Two schools in St. Louis are temporarily closed after the father of the first person in Missouri was diagnosed with the coronavirus attended a dance.
St. Louis Post-Dispatch reports the patient’s family was instructed to self-quarantine Thursday at their home in Ladue but didn’t follow health department instructions.
According to Villa Duchesne and Oak Hill School in Frontenac, the father and sister of the infected patient attended the father-daughter dance Saturday night at the Ritz-Carlton in Clayton. KSDK reports that they left when they learned about the positive result, which was announced Saturday.
They also apparently attended a pre-dance gathering at the house of a family whose children attend Villa and the private John Burroughs School in Ladue. The handful of students who attended the dance was asked to stay home when the information was brought to the head principal’s attention.
Health officials have advised the man “that he must remain in his home or they will issue a formal quarantine that will require him and the rest of his family to stay in their home by the force of law.”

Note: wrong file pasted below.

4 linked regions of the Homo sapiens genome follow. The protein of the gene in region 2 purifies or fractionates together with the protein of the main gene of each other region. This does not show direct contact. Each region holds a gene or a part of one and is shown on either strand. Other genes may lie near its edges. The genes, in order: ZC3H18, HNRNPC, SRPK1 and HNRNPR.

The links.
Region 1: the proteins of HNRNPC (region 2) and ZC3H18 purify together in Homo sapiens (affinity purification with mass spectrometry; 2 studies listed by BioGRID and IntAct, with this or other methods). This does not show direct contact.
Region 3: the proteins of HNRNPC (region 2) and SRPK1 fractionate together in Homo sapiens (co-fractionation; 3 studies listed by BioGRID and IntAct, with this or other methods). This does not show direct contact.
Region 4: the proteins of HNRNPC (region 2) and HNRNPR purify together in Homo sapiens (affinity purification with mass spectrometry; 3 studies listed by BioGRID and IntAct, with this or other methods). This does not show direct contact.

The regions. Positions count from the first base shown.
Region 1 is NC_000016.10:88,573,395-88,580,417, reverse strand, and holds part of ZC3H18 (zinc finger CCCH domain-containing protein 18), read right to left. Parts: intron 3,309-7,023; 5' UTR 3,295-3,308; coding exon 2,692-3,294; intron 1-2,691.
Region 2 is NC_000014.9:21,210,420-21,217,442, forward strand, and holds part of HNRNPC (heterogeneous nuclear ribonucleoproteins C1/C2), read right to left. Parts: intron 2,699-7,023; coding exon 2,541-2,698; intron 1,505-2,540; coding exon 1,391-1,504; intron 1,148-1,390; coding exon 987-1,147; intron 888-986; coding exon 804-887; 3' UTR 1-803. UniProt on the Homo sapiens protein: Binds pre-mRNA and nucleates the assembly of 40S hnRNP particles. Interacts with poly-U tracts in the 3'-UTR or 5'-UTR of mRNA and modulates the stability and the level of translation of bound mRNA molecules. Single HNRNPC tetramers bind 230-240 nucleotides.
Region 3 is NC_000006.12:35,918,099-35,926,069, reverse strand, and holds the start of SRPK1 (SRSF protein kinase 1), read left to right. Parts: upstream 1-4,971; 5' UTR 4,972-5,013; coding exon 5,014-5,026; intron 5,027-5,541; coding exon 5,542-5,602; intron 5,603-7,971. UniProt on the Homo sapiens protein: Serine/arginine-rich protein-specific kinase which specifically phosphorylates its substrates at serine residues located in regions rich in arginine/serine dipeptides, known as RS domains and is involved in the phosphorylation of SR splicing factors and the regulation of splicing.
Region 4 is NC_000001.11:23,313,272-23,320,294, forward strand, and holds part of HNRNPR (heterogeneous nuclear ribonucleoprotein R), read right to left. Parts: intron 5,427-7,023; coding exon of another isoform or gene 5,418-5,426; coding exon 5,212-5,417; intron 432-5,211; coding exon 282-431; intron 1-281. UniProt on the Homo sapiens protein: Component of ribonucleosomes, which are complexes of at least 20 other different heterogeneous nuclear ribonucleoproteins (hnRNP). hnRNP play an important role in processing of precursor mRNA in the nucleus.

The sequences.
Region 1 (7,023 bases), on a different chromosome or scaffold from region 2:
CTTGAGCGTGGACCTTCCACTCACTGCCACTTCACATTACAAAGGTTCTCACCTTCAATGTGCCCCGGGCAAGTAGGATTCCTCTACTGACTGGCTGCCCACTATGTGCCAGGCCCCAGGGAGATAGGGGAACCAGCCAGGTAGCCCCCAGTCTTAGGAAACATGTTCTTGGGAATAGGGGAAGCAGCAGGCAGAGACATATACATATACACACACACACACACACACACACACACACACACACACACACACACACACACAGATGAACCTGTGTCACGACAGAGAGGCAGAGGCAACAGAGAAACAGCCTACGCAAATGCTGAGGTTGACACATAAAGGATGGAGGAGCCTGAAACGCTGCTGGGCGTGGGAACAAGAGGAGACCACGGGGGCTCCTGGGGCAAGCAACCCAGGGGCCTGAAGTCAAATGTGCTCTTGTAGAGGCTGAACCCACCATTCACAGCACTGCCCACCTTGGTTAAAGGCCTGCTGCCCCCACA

His daughter who tested positive for coronavirus after returning home from Italy, which has been the epicenter of Europe’s outbreak of the virus that causes COVID-19. The woman attends an out-of-state school and had been studying abroad.
Before seeking treatment, she flew into Chicago O’Hare International Airport on March 2, stayed with a friend, then took an Amtrak train home to St. Louis on Wednesday, according to Doug Moore, spokesman for Page.
Because she was starting to feel ill, she decided to contact the St. Louis County Department of Public Health on Thursday. She apparently stayed home and did not have contact with anyone until she was instructed on Friday to go to Mercy Hospital in Creve Coeur for testing.
Amtrak said in a news release that they are notifying passengers and employees who were on Amtrak train 303 with the woman. The release said that as a precaution, the train also has been taken out of service for comprehensive cleaning. The train stations in Chicago and St. Louis also are being cleaned.
The process of determining who needs to be notified, checked for symptoms and tested is still unfolding.